Belgium has the worst per capita infection rate in Europe and is in danger of overwhelming its health system:

Belgium, where the main EU institutions are based, is experiencing some of the highest Covid-19 daily infections in Europe. When adjusted for population, the figures are twice as much as France and seven times more than Germany over the last two weeks, data from the European Centre for Disease Prevention and Control shows.

In late October, the country’s health minister, Frank Vandenbroucke, described the situation as being like a “tsunami” of infections where the authorities are “no longer in control.”

The UK has just launched what is being called Lockdown 2.0 is already being judged too lax by some observers:

The latest shutdown — under which pubs, restaurants and other nonessential shops were supposed to close, but schools, universities and many workplaces were left open — is slated to end on Dec. 2. But many scientists doubt that four weeks of spotty restrictions will be enough to stamp out the virus, or that the government will have done enough by then to revamp its contact tracing system to allow officials to keep track of the virus’s spread for the rest of the winter.


Meanwhile, there’s a potentially serious development happening in Denmark. The virus has infected mink, which are farmed for their pelts, and now several mutant strains have been identified from the mink. The situation is serious enough that Denmark has ordered mink farmers to slaughter all 17 million of the animals in the entire country (which is about triple the number of humans in Denmark):

According to a report in the Danish newspaper Berlingske, 207 mink farms have seen infections of coronavirus. The authorities have failed to contain the virus, and all 17 million farmed mink in Denmark will now be culled, said Denmark’s prime minister Mette Frederiksen at a press briefing on 5 November. Denmark has the world’s largest mink industry…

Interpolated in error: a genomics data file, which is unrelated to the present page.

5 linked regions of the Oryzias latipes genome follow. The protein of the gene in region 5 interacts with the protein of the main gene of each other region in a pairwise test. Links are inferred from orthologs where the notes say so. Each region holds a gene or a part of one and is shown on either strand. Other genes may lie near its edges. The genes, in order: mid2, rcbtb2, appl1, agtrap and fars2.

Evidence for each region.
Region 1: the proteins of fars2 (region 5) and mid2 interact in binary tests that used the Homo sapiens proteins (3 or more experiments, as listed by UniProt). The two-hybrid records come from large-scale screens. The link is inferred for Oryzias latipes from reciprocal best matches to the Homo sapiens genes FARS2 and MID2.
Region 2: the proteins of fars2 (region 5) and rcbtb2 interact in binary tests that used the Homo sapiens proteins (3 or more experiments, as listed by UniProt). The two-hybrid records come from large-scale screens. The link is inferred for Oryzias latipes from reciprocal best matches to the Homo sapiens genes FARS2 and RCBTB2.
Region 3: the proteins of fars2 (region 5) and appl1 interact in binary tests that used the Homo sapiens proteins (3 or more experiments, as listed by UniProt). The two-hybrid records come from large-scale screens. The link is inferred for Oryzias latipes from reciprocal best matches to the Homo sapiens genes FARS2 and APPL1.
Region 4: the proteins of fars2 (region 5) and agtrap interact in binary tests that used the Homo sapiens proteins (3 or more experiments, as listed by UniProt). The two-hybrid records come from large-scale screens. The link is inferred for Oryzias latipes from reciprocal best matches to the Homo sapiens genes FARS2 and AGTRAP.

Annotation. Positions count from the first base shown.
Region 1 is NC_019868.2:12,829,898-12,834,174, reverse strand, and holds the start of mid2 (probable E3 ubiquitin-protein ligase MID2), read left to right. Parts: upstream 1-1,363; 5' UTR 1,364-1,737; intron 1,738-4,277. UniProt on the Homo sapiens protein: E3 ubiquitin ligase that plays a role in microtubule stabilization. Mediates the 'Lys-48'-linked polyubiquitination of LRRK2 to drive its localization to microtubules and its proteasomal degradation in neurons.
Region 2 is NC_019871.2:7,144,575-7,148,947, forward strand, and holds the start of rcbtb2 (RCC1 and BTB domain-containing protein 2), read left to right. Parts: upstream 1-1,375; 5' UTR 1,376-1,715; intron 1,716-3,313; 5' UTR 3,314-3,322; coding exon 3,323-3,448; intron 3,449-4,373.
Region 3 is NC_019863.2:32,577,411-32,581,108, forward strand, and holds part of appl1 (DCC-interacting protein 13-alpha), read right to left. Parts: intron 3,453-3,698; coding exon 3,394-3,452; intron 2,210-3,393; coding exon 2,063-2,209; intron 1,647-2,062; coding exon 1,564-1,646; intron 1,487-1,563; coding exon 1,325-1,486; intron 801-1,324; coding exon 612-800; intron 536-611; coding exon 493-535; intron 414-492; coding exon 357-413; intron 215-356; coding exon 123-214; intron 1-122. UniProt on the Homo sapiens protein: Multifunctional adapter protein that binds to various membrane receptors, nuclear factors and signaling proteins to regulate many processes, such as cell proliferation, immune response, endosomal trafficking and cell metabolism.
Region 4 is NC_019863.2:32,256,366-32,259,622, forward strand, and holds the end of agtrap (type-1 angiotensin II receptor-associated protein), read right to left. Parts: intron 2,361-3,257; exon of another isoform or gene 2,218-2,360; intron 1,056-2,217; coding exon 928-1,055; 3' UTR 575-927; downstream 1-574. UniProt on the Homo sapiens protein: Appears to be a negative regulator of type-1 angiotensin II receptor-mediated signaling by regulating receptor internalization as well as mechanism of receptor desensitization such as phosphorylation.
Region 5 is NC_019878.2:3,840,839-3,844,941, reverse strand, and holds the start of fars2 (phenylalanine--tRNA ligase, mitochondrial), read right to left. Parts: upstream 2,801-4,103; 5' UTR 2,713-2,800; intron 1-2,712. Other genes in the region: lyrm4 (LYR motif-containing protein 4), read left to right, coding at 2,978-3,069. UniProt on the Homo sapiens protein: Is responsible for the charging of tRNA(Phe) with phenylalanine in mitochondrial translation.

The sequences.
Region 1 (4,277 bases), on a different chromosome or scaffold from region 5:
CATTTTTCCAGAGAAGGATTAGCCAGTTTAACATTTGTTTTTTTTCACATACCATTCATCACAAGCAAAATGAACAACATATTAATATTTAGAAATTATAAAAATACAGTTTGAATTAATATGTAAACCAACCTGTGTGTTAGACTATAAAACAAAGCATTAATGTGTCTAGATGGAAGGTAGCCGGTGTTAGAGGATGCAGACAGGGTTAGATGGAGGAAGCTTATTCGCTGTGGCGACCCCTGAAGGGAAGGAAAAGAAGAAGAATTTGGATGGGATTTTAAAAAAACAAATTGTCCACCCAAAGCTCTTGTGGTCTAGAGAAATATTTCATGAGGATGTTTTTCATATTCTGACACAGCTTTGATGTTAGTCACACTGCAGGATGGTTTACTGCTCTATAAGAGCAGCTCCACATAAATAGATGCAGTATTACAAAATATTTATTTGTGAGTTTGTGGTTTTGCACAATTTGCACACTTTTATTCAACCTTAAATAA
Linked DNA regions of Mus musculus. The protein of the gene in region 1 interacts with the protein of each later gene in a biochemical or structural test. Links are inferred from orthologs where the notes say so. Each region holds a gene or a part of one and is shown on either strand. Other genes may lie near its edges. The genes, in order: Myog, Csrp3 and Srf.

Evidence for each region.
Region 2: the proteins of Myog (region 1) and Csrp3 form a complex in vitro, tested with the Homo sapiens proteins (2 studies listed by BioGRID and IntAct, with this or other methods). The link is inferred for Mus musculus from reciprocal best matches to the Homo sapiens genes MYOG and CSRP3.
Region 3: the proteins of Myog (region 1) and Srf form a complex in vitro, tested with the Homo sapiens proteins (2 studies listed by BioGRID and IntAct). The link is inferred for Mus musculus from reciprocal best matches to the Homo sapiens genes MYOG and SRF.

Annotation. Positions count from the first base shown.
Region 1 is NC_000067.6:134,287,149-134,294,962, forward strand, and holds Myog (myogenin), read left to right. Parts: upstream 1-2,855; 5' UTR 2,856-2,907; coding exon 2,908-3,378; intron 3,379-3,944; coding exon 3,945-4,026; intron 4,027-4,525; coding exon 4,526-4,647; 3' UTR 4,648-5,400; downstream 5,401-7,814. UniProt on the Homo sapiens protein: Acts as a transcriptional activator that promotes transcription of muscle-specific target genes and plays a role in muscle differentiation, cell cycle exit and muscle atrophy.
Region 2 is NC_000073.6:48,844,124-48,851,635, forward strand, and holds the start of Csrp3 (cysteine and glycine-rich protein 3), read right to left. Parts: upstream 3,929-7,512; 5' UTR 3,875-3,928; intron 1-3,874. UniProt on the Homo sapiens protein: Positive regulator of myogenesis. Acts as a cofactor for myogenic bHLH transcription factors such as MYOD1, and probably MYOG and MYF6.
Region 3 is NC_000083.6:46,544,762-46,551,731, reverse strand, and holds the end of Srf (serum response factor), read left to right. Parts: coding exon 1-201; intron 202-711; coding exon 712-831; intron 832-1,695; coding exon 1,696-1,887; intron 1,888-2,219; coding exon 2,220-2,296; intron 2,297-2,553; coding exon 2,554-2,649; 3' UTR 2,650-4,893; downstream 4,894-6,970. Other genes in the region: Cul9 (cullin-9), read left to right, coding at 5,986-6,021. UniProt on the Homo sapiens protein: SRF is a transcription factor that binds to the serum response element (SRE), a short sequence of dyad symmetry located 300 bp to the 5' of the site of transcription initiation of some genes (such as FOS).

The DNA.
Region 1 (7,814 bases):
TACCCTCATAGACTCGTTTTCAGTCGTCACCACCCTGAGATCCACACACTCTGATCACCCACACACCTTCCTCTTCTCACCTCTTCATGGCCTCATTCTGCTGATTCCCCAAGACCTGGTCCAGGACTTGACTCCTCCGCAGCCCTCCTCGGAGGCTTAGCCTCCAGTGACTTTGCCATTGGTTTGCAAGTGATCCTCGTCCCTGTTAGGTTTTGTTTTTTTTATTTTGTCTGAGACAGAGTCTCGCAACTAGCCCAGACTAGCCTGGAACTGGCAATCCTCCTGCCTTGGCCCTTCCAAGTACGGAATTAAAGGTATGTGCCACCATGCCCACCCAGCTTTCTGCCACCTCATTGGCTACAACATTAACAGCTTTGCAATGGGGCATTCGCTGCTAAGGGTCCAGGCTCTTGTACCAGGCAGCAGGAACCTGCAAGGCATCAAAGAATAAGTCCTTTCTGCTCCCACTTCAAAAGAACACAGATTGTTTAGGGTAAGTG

The State Serum Institute issued a statement (in Danish) confirming that multiple mutant viruses have been isolated from mink, and that seven of these have mutations in the spike protein, which the virus uses to enter cells and which is important to the immune response and a key target for vaccines.

One of these viruses has four mutations in its spike protein, and in laboratory tests has been found to be more weakly inhibited by antibodies from humans who have been infected with the coronavirus. This could in theory make a vaccine less effective. But the virus itself in not more dangerous or contagious.

You probably recall lots of early speculation that the coronavirus came from a type of Chinese bat and transferred to humans through an intermediary mammal, possibly a pangolin or a cane rat. Whatever the case, the point is that this virus can pass between different mammals. In fact, Slate points out it has spread to 50 other species but in most cases those animals don’t transmit it back. Minks are different. They are not only capable of catching it from humans, they are capable of passing it back to us in mutated form: